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Sex with minor wife is rape,

rules Supreme Court

New Delhi, October 11- The Supreme Court on Wednesday ruled that sexual intercourse with a minor wife would amount to rape.
A Bench of Justice Madan Lokur and Justice Deepak Gupta read down exception under Section 375 of the IPC that defines rape.
The Bench said the age of consent (which is 18 years) can’t be lowered.
A minor wife would have to file rape complaint within a year of the alleged crime, the top court said.
The ruling harmonises the definition of rape under the IPC with POCSO which treats sex with a minor as crime irrespective of her consent.
Ironically, child marriage is prohibited in India but such marriages, if solemnised, are not void. Child marriage is voidable at the instance of the minor who can exercise the option of repudiating it.
The court had already clarified that it was not dealing with marital rape in general, which women’s rights activists have been demanding to be declared a crime.
The order came on a PIL filed by Independent Thought, an NGO, in 2013, demanding to declare Exception 2 to Section 375 of the IPC unconstitutional. The NGO had contended it violated Articles 14 (right to equality), 15 (right to non-discrimination) and 21 (right to live with human dignity) of the Constitution.
The exception permitted intrusive sexual intercourse with a girl child aged between 15 and 18 only on the grounds that she has been married, the petitioner pointed out and requested the court to declare that the age of consent for sexual relationship should be treated as 18, irrespective of the marital status of the girl child.
The petitioners contended that since the legal age for giving consent for sex is 18, sex with a girl between the age of 15 and 18 in the case of child marriages even with her consent would amount to rape.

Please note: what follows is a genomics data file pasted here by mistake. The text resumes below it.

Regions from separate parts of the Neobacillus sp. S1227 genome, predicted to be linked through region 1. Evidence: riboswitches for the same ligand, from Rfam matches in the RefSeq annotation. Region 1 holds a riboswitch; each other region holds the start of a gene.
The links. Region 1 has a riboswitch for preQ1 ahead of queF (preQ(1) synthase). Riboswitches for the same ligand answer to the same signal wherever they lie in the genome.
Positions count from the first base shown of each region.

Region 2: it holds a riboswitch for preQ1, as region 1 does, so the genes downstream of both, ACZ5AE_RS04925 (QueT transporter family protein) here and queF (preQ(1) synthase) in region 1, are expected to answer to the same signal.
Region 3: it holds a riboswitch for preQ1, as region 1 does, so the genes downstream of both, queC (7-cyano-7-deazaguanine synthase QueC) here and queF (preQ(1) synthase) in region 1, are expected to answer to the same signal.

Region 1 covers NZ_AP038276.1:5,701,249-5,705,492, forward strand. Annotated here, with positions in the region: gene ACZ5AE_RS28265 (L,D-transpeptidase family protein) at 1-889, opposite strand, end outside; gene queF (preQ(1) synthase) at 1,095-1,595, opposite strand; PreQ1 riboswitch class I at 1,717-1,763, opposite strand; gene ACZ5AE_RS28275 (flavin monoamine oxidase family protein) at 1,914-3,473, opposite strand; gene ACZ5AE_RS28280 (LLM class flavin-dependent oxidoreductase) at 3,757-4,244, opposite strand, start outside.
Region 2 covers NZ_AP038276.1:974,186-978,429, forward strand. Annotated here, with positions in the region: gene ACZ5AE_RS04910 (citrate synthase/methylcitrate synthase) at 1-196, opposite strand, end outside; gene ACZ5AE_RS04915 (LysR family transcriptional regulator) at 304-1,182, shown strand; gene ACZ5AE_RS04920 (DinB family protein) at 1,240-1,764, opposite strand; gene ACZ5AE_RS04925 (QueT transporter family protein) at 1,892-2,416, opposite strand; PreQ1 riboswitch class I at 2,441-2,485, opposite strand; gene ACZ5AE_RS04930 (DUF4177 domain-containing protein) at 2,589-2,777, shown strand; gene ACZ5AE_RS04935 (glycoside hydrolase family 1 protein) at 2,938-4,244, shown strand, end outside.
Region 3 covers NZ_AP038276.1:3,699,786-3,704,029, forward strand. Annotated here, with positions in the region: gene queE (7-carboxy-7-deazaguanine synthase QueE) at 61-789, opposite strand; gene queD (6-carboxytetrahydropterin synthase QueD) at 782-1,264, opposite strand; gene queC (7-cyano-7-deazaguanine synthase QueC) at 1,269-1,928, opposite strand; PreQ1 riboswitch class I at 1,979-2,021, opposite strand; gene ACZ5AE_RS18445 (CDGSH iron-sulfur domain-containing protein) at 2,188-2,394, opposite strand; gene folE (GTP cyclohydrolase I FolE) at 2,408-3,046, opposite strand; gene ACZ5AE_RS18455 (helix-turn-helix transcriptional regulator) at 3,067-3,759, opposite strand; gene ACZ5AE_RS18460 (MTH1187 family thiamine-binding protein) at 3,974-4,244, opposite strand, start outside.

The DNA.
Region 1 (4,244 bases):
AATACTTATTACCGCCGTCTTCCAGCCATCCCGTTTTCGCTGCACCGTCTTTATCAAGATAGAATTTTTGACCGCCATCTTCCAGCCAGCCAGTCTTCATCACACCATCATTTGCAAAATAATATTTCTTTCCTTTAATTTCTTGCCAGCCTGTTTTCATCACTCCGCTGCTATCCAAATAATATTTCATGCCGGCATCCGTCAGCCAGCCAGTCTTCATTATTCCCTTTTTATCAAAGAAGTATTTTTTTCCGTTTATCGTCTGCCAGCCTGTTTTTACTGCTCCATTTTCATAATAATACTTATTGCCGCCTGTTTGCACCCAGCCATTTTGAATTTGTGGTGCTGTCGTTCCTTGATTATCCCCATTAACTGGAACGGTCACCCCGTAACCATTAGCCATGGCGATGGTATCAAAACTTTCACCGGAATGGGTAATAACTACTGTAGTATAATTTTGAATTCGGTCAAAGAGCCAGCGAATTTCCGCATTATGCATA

Citing the Constitution Bench verdict declaring triple talaq unconstitutional on the grounds of arbitrariness, petitioner's counsel Gaurav Agrawal had argued that Exception 2 to Section 375 of the IPC was arbitrary and, hence should be declared unconstitutional. “It’s arbitrary because all the other laws except Section 375 treat girls below 18 as a child,” Agrawal had submitted.
Citing various reports, the petitioner had said that sexual intercourse with minor girls could lead to physical and mental health hazards.
Maintaining that the general age of consent was 18, the petitioner pointed out that the Prohibition of Child Marriage Act, 2006, made it an offence to solemnise the marriage of a girl below 18, though the marriage itself was voidable at the instance of the child and not void.
There was a  disparity in the age of consent under the law, that is, the age of consent is 18 years for a girl who is not married, while the age of consent is 15 years for a girl who is married, the petitioner had pointed out.
The law should not encourage sexual relationship with a girl child less than 18 years under any circumstance and simply because the girl is married, she cannot be subjected to such a violation, the NGO had contended.
Women’s rights activists have been demanding that marital rape in general to be made a criminal offence on the grounds that it forces women to suffer the worst form of sexual violence silently within their matrimonial homes.
But in February 2015, the top court had refused to entertain an MNC executive’s plea to declare marital rape a criminal offence, saying it wasn’t possible to order a change in the law for one person. It was for the legislature to take a call on it, the top court had said.

 

 

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